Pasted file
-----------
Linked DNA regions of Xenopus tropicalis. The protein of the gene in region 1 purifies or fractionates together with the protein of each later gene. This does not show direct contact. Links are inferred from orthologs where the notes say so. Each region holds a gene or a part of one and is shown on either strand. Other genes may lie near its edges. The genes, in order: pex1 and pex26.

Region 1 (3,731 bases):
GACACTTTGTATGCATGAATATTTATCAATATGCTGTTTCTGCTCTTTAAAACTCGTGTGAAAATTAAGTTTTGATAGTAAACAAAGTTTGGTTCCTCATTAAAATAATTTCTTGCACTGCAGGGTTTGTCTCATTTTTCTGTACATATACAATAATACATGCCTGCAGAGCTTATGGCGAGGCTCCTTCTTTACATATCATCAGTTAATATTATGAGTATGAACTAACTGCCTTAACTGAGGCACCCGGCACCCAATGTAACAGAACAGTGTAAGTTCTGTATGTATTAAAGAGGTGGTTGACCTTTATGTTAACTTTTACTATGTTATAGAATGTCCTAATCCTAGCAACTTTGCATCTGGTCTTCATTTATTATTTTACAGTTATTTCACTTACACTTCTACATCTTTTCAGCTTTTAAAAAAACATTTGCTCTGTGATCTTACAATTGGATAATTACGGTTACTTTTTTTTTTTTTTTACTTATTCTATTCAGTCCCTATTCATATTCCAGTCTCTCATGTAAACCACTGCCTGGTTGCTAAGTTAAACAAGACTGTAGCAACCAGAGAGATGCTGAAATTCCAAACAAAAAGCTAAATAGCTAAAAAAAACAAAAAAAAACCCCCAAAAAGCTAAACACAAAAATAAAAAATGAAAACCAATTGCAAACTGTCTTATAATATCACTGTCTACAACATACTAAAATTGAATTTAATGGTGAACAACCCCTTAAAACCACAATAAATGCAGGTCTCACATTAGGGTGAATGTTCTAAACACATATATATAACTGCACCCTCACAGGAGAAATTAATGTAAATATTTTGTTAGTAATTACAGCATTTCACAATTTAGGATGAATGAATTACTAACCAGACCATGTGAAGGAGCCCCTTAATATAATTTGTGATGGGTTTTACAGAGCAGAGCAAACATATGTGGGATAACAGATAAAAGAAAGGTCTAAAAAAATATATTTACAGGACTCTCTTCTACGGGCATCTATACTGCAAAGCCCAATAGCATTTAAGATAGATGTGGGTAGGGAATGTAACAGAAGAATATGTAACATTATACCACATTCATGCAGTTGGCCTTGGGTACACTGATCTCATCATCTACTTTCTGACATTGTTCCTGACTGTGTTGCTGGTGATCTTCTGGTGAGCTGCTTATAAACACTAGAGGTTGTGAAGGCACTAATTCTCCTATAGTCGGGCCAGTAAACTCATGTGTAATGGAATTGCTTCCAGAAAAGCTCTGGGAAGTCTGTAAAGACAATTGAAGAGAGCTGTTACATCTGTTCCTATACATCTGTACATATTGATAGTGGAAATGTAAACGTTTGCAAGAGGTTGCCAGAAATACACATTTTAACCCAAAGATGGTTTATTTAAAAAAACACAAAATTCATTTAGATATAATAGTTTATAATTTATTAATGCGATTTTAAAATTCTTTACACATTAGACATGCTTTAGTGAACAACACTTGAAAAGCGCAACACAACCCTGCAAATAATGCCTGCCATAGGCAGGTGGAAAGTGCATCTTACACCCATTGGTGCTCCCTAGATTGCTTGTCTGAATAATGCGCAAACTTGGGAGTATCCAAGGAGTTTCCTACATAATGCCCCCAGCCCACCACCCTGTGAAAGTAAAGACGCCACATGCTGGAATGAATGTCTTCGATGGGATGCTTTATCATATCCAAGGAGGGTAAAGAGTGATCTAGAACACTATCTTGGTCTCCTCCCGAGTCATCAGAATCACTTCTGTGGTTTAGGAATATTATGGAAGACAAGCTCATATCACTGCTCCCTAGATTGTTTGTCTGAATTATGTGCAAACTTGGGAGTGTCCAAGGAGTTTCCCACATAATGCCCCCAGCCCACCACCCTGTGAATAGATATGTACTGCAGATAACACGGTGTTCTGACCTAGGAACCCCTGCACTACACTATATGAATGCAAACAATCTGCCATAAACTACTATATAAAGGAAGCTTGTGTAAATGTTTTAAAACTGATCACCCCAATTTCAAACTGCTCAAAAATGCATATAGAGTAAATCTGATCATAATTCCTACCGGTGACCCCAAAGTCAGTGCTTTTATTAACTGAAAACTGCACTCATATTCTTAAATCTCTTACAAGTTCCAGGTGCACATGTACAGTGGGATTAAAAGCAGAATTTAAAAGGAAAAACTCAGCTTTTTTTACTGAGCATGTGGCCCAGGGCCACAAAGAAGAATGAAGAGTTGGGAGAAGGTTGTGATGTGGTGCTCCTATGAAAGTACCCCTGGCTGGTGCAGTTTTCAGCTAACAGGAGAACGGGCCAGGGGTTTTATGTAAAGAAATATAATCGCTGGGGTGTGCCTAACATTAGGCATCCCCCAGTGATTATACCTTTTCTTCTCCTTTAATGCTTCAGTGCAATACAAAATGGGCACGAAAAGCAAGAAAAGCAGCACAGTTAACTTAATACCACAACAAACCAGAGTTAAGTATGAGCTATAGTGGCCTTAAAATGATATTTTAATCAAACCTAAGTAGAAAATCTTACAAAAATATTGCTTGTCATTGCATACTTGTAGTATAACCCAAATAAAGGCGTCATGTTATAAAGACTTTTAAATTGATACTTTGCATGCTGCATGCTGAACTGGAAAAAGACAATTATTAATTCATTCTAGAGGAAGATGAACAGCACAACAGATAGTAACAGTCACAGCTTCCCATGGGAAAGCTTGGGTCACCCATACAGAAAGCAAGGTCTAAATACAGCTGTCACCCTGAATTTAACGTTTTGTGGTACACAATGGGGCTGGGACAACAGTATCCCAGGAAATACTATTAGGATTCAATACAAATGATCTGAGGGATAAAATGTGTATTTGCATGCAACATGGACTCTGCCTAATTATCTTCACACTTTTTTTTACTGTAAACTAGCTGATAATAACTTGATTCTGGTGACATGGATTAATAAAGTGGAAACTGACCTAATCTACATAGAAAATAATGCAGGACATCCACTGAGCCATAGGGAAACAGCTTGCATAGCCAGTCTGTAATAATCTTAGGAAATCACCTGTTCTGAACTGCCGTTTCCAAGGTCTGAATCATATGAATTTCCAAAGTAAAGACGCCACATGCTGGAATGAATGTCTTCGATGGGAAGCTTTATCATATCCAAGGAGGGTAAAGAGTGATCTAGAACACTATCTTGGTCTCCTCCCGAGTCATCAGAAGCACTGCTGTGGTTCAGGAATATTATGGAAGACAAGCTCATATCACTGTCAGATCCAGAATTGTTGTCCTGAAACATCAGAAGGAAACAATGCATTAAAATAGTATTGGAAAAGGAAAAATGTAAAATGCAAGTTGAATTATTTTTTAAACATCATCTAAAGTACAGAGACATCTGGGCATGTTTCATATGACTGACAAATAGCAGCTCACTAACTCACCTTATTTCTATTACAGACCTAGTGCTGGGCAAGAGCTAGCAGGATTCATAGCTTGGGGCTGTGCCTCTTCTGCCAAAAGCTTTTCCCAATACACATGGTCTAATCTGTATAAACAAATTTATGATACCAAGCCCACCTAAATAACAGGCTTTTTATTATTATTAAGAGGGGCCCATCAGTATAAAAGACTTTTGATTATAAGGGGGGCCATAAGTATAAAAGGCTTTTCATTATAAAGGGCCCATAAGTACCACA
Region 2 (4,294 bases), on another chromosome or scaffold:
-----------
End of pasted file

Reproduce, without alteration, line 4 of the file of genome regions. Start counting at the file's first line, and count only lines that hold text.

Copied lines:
Region 2 (4,294 bases), on another chromosome or scaffold: